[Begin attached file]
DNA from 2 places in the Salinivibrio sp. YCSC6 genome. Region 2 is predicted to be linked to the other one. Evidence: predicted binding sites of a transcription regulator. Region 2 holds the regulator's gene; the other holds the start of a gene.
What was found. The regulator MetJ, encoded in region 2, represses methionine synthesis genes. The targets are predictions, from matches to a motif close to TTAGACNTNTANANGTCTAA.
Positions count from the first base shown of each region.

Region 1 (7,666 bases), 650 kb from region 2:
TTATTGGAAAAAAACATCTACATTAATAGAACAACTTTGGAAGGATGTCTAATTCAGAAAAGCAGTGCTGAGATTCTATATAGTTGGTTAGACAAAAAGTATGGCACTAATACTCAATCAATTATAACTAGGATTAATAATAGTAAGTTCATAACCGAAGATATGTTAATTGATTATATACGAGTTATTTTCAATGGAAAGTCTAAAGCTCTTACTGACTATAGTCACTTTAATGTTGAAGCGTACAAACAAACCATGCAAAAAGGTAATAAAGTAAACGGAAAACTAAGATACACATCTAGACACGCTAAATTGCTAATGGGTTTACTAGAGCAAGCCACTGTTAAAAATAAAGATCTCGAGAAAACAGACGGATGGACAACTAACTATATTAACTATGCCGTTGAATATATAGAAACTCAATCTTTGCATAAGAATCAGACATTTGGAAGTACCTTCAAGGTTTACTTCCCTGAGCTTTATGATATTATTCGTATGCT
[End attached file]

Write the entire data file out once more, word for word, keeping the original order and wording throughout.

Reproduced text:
DNA from 2 places in the Salinivibrio sp. YCSC6 genome. Region 2 is predicted to be linked to the other one. Evidence: predicted binding sites of a transcription regulator. Region 2 holds the regulator's gene; the other holds the start of a gene.
What was found. The regulator MetJ, encoded in region 2, represses methionine synthesis genes. The targets are predictions, from matches to a motif close to TTAGACNTNTANANGTCTAA.
Positions count from the first base shown of each region.

Region 1 (7,666 bases), 650 kb from region 2:
TTATTGGAAAAAAACATCTACATTAATAGAACAACTTTGGAAGGATGTCTAATTCAGAAAAGCAGTGCTGAGATTCTATATAGTTGGTTAGACAAAAAGTATGGCACTAATACTCAATCAATTATAACTAGGATTAATAATAGTAAGTTCATAACCGAAGATATGTTAATTGATTATATACGAGTTATTTTCAATGGAAAGTCTAAAGCTCTTACTGACTATAGTCACTTTAATGTTGAAGCGTACAAACAAACCATGCAAAAAGGTAATAAAGTAAACGGAAAACTAAGATACACATCTAGACACGCTAAATTGCTAATGGGTTTACTAGAGCAAGCCACTGTTAAAAATAAAGATCTCGAGAAAACAGACGGATGGACAACTAACTATATTAACTATGCCGTTGAATATATAGAAACTCAATCTTTGCATAAGAATCAGACATTTGGAAGTACCTTCAAGGTTTACTTCCCTGAGCTTTATGATATTATTCGTATGCT